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June 3, 2009

Google Squared Adds Structure to Unstructured Data

Google Squared, the service that automatically generates lists of entities and associated attributes, is now live. "Google Squared is a new way of organizing information on the Web to make it more useful and structured," explains Google.

For example, if you search for [African countries], Google Squared generates a list of countries, then it finds attributes that should be appropriate when you describe a country (capital, currency, image/map) and it tries to find values for the attributes. Google Squared shows only the first 7 results, but you can always add new results and even new attributes. Clicking on the first blank column, Google Squared suggests 5 new columns: area, religion, language, GDP and Internet users.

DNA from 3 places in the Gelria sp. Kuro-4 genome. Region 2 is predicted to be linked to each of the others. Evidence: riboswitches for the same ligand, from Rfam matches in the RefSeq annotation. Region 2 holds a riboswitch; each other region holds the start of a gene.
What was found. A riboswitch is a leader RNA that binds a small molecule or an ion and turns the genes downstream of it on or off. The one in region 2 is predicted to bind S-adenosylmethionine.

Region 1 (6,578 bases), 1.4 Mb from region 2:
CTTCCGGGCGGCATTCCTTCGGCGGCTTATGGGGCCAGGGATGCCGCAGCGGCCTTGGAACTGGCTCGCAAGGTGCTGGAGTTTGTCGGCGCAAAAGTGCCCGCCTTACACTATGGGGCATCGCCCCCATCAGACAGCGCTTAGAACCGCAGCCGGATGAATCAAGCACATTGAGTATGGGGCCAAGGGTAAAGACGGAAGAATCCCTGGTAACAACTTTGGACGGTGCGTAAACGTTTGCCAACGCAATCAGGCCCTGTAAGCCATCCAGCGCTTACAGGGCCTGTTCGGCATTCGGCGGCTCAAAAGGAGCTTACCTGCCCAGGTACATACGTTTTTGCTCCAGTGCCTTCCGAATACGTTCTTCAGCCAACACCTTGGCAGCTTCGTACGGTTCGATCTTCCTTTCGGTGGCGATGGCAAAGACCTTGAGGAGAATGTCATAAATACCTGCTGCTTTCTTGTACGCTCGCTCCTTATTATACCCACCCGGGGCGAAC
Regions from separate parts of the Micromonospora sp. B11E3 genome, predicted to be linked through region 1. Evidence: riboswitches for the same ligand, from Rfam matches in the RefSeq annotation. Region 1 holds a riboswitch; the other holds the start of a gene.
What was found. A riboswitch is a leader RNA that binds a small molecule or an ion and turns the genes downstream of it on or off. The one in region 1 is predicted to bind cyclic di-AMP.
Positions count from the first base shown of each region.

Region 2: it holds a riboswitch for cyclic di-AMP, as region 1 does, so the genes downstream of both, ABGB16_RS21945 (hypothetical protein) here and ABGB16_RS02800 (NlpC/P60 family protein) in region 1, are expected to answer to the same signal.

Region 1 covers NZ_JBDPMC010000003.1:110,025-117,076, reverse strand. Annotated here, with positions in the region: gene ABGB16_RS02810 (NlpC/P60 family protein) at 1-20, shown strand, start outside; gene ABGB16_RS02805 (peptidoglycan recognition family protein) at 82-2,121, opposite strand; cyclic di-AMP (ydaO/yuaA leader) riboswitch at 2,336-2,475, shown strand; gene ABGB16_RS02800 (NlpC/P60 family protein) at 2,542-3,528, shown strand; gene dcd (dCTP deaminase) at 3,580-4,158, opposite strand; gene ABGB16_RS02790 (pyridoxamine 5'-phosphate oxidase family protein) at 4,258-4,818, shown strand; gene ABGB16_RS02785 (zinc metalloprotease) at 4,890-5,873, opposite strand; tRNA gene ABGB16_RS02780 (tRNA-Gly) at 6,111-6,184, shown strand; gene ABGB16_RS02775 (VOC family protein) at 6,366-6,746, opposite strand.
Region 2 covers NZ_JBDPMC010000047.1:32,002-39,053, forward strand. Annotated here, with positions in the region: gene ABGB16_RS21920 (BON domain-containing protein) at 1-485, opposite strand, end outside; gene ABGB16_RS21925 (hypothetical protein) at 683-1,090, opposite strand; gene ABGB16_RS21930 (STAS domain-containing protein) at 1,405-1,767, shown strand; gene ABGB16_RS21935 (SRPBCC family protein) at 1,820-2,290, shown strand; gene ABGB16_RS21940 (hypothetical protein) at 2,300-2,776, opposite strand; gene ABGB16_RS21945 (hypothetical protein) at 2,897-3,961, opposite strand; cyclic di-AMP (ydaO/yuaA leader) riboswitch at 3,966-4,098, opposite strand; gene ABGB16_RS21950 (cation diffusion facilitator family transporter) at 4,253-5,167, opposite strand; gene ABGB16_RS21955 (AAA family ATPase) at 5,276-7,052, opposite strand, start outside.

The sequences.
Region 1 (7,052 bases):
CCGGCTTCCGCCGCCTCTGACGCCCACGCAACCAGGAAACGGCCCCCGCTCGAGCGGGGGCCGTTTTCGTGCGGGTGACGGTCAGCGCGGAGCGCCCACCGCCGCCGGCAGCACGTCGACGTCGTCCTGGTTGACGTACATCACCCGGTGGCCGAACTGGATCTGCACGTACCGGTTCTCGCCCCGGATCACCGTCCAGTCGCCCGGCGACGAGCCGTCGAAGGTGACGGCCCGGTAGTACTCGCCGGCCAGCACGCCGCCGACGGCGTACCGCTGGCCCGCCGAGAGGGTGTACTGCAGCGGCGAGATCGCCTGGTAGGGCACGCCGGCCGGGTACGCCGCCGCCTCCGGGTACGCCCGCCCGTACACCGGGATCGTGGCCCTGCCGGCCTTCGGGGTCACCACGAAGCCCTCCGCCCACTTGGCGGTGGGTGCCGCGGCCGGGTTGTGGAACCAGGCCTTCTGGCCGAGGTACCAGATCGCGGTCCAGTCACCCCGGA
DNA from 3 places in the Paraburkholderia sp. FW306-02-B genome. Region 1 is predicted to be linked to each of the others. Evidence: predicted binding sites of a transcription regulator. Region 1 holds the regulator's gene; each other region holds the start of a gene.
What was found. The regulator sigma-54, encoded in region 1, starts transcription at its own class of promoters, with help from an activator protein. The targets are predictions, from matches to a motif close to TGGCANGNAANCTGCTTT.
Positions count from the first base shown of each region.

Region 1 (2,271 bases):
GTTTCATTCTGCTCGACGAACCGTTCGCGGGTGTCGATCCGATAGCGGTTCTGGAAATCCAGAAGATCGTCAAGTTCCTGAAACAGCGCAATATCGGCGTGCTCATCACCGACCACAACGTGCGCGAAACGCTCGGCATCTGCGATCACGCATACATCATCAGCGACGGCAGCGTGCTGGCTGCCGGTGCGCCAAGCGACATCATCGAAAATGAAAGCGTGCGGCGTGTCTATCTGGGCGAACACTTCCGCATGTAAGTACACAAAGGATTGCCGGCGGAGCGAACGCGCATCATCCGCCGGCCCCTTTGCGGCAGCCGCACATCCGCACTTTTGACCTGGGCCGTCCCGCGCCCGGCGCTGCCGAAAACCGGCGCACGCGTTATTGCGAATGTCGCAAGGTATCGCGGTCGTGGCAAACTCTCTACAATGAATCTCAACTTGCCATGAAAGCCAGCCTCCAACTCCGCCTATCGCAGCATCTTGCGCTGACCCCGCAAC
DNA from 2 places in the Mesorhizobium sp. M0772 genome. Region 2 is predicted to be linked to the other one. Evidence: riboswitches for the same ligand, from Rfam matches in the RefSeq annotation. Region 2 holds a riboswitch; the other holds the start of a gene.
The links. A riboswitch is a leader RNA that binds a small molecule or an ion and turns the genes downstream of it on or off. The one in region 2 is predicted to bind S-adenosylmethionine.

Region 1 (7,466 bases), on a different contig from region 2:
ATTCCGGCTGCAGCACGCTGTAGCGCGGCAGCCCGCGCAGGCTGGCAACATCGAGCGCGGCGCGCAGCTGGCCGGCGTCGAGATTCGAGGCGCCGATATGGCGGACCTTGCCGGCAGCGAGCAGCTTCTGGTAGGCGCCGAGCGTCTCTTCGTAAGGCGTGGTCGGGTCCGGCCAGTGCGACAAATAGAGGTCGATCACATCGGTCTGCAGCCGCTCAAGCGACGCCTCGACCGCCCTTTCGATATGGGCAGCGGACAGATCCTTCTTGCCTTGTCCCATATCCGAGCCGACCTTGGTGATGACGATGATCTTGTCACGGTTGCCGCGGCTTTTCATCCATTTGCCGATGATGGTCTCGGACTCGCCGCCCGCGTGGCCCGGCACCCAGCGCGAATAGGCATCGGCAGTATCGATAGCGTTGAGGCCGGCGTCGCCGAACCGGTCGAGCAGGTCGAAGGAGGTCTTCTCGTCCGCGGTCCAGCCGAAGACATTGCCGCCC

A search for [endangered species] returns relevant search results, although Wikipedia has a more comprehensive list.


Google Squared is good at finding palindromes from a lot of sources:



Google Squared's results aren't always great: if you search for [Motown], Google finds relevant artists like Diana Ross or Marvin Gaye, but it mixes them with songs like "Got to be there".


If you find mistakes, Google Squared lets you remove rows, columns, select alternative values for attributes and save the customized square online so you can share it with other people.

The service seems to be a clever combination between Google Sets, which creates sets of items from a few examples, and Google Q&A, which extracts facts from the web (an example: [Britney Spears' mother]). In fact, you can even start with an empty square and dynamically add items and attributes.

This blog is not affiliated with Google.